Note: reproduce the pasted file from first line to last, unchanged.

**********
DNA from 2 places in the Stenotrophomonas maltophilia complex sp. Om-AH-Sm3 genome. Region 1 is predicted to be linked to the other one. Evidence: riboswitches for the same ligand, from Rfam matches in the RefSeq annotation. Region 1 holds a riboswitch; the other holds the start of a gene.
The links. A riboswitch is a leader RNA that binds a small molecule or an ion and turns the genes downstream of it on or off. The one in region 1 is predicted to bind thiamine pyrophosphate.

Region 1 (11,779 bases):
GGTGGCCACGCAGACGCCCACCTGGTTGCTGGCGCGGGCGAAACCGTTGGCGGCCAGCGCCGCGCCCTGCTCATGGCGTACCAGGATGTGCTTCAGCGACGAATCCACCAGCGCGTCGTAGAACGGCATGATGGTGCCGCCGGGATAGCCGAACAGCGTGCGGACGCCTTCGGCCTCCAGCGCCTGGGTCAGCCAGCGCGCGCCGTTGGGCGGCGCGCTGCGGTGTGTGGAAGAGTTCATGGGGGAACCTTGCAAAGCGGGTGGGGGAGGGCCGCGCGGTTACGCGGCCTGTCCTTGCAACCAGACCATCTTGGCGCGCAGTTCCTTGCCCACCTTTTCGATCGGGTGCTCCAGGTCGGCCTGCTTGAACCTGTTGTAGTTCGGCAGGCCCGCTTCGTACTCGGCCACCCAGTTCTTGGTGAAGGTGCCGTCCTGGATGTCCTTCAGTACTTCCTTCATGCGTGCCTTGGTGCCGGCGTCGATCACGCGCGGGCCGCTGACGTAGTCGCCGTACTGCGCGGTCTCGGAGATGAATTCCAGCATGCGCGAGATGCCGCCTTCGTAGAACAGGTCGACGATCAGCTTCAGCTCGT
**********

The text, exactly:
DNA from 2 places in the Stenotrophomonas maltophilia complex sp. Om-AH-Sm3 genome. Region 1 is predicted to be linked to the other one. Evidence: riboswitches for the same ligand, from Rfam matches in the RefSeq annotation. Region 1 holds a riboswitch; the other holds the start of a gene.
The links. A riboswitch is a leader RNA that binds a small molecule or an ion and turns the genes downstream of it on or off. The one in region 1 is predicted to bind thiamine pyrophosphate.

Region 1 (11,779 bases):
GGTGGCCACGCAGACGCCCACCTGGTTGCTGGCGCGGGCGAAACCGTTGGCGGCCAGCGCCGCGCCCTGCTCATGGCGTACCAGGATGTGCTTCAGCGACGAATCCACCAGCGCGTCGTAGAACGGCATGATGGTGCCGCCGGGATAGCCGAACAGCGTGCGGACGCCTTCGGCCTCCAGCGCCTGGGTCAGCCAGCGCGCGCCGTTGGGCGGCGCGCTGCGGTGTGTGGAAGAGTTCATGGGGGAACCTTGCAAAGCGGGTGGGGGAGGGCCGCGCGGTTACGCGGCCTGTCCTTGCAACCAGACCATCTTGGCGCGCAGTTCCTTGCCCACCTTTTCGATCGGGTGCTCCAGGTCGGCCTGCTTGAACCTGTTGTAGTTCGGCAGGCCCGCTTCGTACTCGGCCACCCAGTTCTTGGTGAAGGTGCCGTCCTGGATGTCCTTCAGTACTTCCTTCATGCGTGCCTTGGTGCCGGCGTCGATCACGCGCGGGCCGCTGACGTAGTCGCCGTACTGCGCGGTCTCGGAGATGAATTCCAGCATGCGCGAGATGCCGCCTTCGTAGAACAGGTCGACGATCAGCTTCAGCTCGT